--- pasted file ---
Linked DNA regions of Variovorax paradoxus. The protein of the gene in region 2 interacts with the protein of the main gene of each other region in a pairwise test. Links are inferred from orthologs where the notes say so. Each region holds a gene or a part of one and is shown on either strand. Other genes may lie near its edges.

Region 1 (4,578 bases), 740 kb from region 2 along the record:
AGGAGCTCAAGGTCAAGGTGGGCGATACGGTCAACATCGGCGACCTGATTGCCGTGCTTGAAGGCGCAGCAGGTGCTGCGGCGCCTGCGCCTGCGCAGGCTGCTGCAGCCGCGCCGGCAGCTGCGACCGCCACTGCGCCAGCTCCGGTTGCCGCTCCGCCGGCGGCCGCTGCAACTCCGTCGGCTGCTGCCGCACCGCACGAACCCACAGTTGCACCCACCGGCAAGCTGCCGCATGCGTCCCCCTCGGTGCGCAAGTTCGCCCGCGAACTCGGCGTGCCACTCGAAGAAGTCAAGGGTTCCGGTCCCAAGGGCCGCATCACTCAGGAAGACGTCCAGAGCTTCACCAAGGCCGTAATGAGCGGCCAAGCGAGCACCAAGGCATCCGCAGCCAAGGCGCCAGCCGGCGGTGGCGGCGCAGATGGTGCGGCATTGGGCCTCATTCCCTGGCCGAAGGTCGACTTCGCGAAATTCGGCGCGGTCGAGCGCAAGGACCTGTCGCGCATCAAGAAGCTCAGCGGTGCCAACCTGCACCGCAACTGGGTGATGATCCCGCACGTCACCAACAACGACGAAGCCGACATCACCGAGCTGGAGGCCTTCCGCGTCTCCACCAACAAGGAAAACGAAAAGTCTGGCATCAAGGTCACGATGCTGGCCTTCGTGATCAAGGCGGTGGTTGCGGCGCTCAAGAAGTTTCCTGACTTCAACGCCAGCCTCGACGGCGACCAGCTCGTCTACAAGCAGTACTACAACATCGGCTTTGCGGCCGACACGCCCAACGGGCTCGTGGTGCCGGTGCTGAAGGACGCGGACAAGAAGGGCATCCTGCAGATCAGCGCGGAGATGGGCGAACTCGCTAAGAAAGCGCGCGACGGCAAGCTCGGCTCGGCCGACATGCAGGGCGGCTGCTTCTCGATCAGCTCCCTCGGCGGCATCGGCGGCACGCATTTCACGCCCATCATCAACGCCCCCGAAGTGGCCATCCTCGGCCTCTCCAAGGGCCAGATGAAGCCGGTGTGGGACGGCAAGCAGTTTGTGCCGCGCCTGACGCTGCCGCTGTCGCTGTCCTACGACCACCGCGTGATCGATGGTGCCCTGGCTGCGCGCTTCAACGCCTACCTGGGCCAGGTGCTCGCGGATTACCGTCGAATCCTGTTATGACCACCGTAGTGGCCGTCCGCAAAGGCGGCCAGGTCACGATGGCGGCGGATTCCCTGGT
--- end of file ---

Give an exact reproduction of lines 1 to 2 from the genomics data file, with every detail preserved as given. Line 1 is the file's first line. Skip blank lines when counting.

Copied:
Linked DNA regions of Variovorax paradoxus. The protein of the gene in region 2 interacts with the protein of the main gene of each other region in a pairwise test. Links are inferred from orthologs where the notes say so. Each region holds a gene or a part of one and is shown on either strand. Other genes may lie near its edges.

Region 1 (4,578 bases), 740 kb from region 2 along the record: